On this one, I chose a series called “Millennium”. This was a spooky show featuring Lance Henrikson as a former FBI agent with a special gift beyond simple “profiling”. Created by Cris Carter (X-Files), it was a dark, broody series with a haunting soundtrack – perfect for this purpose. I chose it specifically because of its abundance of black, for which the LG set is especially adept at.
The “upscaling” performed beyond my expectations. In some cases, it overpowered the data on the DVD, but in most cases it showed a remarkably clean and detailed vision, much more stark than any other time I had viewed it (which is several).
Overall rating: Superb, bordering on awesome. (I also tried some streaming 4K on Amazon Prime and was satisfied, though not wowed).
Believe it or not, this is where I was looking for my most proof. I had seen the screens in the store and so had a fairly good idea of the picture. The idea of giving up my surround sound for a bar in the front of my living room sounded dubious.
And dubious I remained for some time. I couldn’t quite tell if it was surrounding me with sound or just loud. I could definitely confirm that the subwoofer was woofing. Like a kennel!
Finally, I turned to my go-to check on surround sound. While the scene in the first Matrix movie where Neo and Trinity are shooting their way in to rescue Morpheus is pretty good, I always had a better one.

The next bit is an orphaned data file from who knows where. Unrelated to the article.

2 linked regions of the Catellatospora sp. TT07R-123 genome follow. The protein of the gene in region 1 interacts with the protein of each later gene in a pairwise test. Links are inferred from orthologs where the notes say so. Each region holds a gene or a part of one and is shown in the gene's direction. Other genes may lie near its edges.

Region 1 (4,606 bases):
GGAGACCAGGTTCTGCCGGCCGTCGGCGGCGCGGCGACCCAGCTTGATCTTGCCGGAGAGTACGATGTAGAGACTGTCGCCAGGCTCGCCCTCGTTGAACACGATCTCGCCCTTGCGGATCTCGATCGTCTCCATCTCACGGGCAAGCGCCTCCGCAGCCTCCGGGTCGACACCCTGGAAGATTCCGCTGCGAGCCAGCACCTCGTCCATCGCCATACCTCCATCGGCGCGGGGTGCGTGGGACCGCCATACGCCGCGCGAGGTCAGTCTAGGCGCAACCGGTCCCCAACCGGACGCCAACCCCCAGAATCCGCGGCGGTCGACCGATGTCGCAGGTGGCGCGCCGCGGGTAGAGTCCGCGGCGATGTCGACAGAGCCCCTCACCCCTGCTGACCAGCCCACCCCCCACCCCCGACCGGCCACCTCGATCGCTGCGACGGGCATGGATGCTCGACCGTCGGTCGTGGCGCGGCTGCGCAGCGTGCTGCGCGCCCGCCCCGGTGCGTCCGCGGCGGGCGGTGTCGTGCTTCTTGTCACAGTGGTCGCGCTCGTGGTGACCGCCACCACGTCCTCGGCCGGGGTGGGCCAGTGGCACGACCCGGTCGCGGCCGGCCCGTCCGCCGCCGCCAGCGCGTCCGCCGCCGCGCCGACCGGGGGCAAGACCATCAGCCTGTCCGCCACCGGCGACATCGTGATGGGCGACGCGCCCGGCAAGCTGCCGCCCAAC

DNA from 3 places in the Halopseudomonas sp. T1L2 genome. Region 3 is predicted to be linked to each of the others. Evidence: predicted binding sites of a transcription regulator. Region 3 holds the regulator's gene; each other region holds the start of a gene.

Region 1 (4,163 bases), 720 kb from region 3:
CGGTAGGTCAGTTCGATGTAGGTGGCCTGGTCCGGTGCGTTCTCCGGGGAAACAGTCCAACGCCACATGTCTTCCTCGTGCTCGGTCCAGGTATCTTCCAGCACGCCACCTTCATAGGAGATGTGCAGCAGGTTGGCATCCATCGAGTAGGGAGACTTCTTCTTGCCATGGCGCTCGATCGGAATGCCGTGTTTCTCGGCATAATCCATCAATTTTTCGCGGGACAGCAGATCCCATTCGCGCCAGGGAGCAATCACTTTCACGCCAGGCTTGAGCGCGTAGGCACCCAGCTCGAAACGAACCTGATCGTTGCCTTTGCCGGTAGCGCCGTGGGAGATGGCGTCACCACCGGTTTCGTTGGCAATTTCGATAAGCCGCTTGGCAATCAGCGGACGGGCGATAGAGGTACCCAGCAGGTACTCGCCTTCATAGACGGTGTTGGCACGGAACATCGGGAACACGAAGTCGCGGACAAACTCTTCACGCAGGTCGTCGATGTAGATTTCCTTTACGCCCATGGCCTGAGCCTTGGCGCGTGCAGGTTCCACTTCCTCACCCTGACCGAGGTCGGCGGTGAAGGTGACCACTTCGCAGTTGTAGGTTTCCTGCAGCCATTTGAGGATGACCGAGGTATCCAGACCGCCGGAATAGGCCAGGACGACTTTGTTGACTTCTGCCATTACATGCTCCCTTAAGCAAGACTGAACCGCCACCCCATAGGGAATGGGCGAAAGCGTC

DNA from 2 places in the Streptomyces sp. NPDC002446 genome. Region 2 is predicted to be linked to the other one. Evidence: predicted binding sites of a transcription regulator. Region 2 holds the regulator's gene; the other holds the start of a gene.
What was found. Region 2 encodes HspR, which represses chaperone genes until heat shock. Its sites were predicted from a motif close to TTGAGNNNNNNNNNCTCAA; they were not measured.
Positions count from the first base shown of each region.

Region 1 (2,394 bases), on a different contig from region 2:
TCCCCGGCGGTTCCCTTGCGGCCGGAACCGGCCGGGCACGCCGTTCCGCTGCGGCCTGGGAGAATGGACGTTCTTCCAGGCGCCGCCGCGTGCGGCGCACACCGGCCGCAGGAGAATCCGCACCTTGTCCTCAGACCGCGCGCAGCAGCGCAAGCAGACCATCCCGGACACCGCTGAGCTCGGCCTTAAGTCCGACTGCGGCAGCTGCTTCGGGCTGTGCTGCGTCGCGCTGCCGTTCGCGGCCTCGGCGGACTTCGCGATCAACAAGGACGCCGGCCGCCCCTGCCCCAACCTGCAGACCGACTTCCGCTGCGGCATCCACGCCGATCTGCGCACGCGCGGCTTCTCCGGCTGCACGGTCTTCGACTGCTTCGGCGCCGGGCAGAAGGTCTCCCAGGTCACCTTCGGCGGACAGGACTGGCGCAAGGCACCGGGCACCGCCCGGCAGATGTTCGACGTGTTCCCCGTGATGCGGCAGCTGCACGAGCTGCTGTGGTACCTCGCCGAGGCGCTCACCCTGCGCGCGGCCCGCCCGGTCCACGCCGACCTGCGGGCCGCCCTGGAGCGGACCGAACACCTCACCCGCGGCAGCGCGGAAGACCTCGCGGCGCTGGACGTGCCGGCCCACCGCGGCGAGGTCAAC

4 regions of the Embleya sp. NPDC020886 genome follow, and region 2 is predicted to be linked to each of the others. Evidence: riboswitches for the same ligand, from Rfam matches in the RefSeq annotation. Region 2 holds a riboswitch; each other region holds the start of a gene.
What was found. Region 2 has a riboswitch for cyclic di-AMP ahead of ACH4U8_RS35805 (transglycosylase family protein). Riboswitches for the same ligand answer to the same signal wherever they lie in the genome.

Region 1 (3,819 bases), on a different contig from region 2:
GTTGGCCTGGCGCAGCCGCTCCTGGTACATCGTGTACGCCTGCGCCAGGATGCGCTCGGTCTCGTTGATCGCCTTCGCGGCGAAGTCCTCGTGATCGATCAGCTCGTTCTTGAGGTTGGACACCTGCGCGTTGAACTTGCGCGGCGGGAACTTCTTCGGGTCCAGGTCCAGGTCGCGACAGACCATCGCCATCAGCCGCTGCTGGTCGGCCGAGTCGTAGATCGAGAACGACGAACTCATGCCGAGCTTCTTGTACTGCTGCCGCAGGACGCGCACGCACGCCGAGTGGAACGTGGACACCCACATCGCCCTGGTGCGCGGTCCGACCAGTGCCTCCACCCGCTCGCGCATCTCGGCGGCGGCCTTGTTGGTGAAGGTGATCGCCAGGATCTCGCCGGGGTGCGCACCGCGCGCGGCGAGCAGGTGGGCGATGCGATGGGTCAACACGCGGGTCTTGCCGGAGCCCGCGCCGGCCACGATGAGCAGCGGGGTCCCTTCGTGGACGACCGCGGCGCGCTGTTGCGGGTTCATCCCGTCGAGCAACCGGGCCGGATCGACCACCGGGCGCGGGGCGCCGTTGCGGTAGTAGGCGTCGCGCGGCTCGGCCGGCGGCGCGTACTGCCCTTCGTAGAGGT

In the first Lord of the Rings Picture (Fellowship of the Rings), there is a scene where the four hobbits knock on the gate at Bree. It’s in a torrential rainstorm and with my old surround sound, I always heard raindrops all around me.
Now, I wasn’t so sure. I turned my head this way and that. Were those raindrops or just background music? I had a sense of surround, but… I thought maybe I was simply trying too hard.
And then, the scene advanced to where Nazgul attempted to kill the sleeping hobbits [spoiler alert: they didn’t]. The screams from the frustrated terrors circled all about me and I was content. Yes, Virginia, there is a surround sound.
I think I was just listening too hard for surround instead of letting the sound, well, surround me.
Overall rating: Great sound, possibly surrounding. And, boy, does that subwoofer woof!
There is none.
Okay, that’s not entirely fair. How about, there is very little.
Granted, I’ve got no 4K cable box now that Comcast and I are having a spat again. Still, there’s just not that much out there even when you add streaming and playable content (such as 4K discs).